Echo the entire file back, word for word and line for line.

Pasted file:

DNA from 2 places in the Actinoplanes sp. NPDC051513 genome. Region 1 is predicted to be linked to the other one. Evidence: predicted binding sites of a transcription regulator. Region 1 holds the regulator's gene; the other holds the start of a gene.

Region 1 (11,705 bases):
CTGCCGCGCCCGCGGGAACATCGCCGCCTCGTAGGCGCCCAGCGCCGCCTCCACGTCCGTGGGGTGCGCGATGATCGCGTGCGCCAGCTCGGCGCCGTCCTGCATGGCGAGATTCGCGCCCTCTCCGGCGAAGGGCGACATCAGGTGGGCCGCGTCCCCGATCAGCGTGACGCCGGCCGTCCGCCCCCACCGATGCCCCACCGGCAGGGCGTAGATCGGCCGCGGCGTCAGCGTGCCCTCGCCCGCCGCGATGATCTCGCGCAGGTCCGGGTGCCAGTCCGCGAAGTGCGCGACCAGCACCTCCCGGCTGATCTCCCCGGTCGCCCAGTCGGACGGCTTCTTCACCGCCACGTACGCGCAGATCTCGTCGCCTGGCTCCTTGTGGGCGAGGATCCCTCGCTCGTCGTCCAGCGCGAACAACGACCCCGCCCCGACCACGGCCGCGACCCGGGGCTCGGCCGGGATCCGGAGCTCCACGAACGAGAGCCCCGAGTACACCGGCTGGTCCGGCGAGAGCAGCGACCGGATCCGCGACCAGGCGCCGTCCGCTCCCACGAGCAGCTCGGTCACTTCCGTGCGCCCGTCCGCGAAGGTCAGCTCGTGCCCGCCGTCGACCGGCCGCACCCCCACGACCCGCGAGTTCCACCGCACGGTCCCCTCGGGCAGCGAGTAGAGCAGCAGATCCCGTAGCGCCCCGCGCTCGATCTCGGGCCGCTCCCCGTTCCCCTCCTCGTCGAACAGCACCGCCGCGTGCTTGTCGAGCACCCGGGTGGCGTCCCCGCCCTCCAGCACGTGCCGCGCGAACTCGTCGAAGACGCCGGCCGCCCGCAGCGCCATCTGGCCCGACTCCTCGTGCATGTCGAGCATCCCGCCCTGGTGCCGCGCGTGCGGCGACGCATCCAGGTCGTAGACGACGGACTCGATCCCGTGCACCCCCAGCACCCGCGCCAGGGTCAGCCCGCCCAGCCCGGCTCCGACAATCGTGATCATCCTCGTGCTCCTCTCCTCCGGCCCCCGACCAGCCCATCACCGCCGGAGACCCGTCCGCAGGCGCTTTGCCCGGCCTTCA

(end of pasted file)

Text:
DNA from 2 places in the Actinoplanes sp. NPDC051513 genome. Region 1 is predicted to be linked to the other one. Evidence: predicted binding sites of a transcription regulator. Region 1 holds the regulator's gene; the other holds the start of a gene.

Region 1 (11,705 bases):
CTGCCGCGCCCGCGGGAACATCGCCGCCTCGTAGGCGCCCAGCGCCGCCTCCACGTCCGTGGGGTGCGCGATGATCGCGTGCGCCAGCTCGGCGCCGTCCTGCATGGCGAGATTCGCGCCCTCTCCGGCGAAGGGCGACATCAGGTGGGCCGCGTCCCCGATCAGCGTGACGCCGGCCGTCCGCCCCCACCGATGCCCCACCGGCAGGGCGTAGATCGGCCGCGGCGTCAGCGTGCCCTCGCCCGCCGCGATGATCTCGCGCAGGTCCGGGTGCCAGTCCGCGAAGTGCGCGACCAGCACCTCCCGGCTGATCTCCCCGGTCGCCCAGTCGGACGGCTTCTTCACCGCCACGTACGCGCAGATCTCGTCGCCTGGCTCCTTGTGGGCGAGGATCCCTCGCTCGTCGTCCAGCGCGAACAACGACCCCGCCCCGACCACGGCCGCGACCCGGGGCTCGGCCGGGATCCGGAGCTCCACGAACGAGAGCCCCGAGTACACCGGCTGGTCCGGCGAGAGCAGCGACCGGATCCGCGACCAGGCGCCGTCCGCTCCCACGAGCAGCTCGGTCACTTCCGTGCGCCCGTCCGCGAAGGTCAGCTCGTGCCCGCCGTCGACCGGCCGCACCCCCACGACCCGCGAGTTCCACCGCACGGTCCCCTCGGGCAGCGAGTAGAGCAGCAGATCCCGTAGCGCCCCGCGCTCGATCTCGGGCCGCTCCCCGTTCCCCTCCTCGTCGAACAGCACCGCCGCGTGCTTGTCGAGCACCCGGGTGGCGTCCCCGCCCTCCAGCACGTGCCGCGCGAACTCGTCGAAGACGCCGGCCGCCCGCAGCGCCATCTGGCCCGACTCCTCGTGCATGTCGAGCATCCCGCCCTGGTGCCGCGCGTGCGGCGACGCATCCAGGTCGTAGACGACGGACTCGATCCCGTGCACCCCCAGCACCCGCGCCAGGGTCAGCCCGCCCAGCCCGGCTCCGACAATCGTGATCATCCTCGTGCTCCTCTCCTCCGGCCCCCGACCAGCCCATCACCGCCGGAGACCCGTCCGCAGGCGCTTTGCCCGGCCTTCA